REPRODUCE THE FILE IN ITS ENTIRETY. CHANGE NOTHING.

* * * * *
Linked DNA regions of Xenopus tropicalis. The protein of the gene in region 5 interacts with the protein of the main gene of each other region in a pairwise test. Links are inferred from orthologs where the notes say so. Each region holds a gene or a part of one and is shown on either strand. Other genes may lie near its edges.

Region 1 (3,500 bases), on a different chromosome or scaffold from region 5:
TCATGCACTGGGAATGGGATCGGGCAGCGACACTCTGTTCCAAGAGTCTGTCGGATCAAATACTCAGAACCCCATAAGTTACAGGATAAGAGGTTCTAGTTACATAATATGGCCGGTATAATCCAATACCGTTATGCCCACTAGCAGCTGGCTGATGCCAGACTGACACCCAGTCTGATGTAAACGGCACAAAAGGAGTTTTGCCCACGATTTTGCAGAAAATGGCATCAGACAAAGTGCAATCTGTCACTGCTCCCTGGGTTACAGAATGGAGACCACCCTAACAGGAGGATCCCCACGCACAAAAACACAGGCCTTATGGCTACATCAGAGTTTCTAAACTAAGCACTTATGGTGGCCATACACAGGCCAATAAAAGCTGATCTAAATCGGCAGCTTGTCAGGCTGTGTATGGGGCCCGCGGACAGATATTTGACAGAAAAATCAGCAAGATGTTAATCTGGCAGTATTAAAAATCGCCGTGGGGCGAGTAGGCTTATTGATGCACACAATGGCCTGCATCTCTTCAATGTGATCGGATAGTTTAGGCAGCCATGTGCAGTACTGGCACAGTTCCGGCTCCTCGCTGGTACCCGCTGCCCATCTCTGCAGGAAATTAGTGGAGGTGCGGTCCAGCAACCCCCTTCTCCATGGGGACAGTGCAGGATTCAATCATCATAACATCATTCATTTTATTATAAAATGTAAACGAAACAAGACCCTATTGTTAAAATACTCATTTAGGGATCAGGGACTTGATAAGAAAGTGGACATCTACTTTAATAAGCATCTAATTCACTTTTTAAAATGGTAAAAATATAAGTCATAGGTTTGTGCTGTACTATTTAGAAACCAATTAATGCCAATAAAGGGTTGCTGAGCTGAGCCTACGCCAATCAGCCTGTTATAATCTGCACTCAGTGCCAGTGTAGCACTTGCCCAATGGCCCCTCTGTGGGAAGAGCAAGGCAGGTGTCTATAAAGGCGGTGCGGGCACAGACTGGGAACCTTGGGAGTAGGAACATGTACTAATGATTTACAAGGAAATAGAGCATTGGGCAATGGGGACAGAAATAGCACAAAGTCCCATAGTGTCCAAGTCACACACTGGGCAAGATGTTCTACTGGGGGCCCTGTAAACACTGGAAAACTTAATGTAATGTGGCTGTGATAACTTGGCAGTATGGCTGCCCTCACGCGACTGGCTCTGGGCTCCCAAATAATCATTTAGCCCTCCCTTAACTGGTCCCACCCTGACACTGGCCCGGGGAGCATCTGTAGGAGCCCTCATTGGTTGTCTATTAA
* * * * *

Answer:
Linked DNA regions of Xenopus tropicalis. The protein of the gene in region 5 interacts with the protein of the main gene of each other region in a pairwise test. Links are inferred from orthologs where the notes say so. Each region holds a gene or a part of one and is shown on either strand. Other genes may lie near its edges.

Region 1 (3,500 bases), on a different chromosome or scaffold from region 5:
TCATGCACTGGGAATGGGATCGGGCAGCGACACTCTGTTCCAAGAGTCTGTCGGATCAAATACTCAGAACCCCATAAGTTACAGGATAAGAGGTTCTAGTTACATAATATGGCCGGTATAATCCAATACCGTTATGCCCACTAGCAGCTGGCTGATGCCAGACTGACACCCAGTCTGATGTAAACGGCACAAAAGGAGTTTTGCCCACGATTTTGCAGAAAATGGCATCAGACAAAGTGCAATCTGTCACTGCTCCCTGGGTTACAGAATGGAGACCACCCTAACAGGAGGATCCCCACGCACAAAAACACAGGCCTTATGGCTACATCAGAGTTTCTAAACTAAGCACTTATGGTGGCCATACACAGGCCAATAAAAGCTGATCTAAATCGGCAGCTTGTCAGGCTGTGTATGGGGCCCGCGGACAGATATTTGACAGAAAAATCAGCAAGATGTTAATCTGGCAGTATTAAAAATCGCCGTGGGGCGAGTAGGCTTATTGATGCACACAATGGCCTGCATCTCTTCAATGTGATCGGATAGTTTAGGCAGCCATGTGCAGTACTGGCACAGTTCCGGCTCCTCGCTGGTACCCGCTGCCCATCTCTGCAGGAAATTAGTGGAGGTGCGGTCCAGCAACCCCCTTCTCCATGGGGACAGTGCAGGATTCAATCATCATAACATCATTCATTTTATTATAAAATGTAAACGAAACAAGACCCTATTGTTAAAATACTCATTTAGGGATCAGGGACTTGATAAGAAAGTGGACATCTACTTTAATAAGCATCTAATTCACTTTTTAAAATGGTAAAAATATAAGTCATAGGTTTGTGCTGTACTATTTAGAAACCAATTAATGCCAATAAAGGGTTGCTGAGCTGAGCCTACGCCAATCAGCCTGTTATAATCTGCACTCAGTGCCAGTGTAGCACTTGCCCAATGGCCCCTCTGTGGGAAGAGCAAGGCAGGTGTCTATAAAGGCGGTGCGGGCACAGACTGGGAACCTTGGGAGTAGGAACATGTACTAATGATTTACAAGGAAATAGAGCATTGGGCAATGGGGACAGAAATAGCACAAAGTCCCATAGTGTCCAAGTCACACACTGGGCAAGATGTTCTACTGGGGGCCCTGTAAACACTGGAAAACTTAATGTAATGTGGCTGTGATAACTTGGCAGTATGGCTGCCCTCACGCGACTGGCTCTGGGCTCCCAAATAATCATTTAGCCCTCCCTTAACTGGTCCCACCCTGACACTGGCCCGGGGAGCATCTGTAGGAGCCCTCATTGGTTGTCTATTAA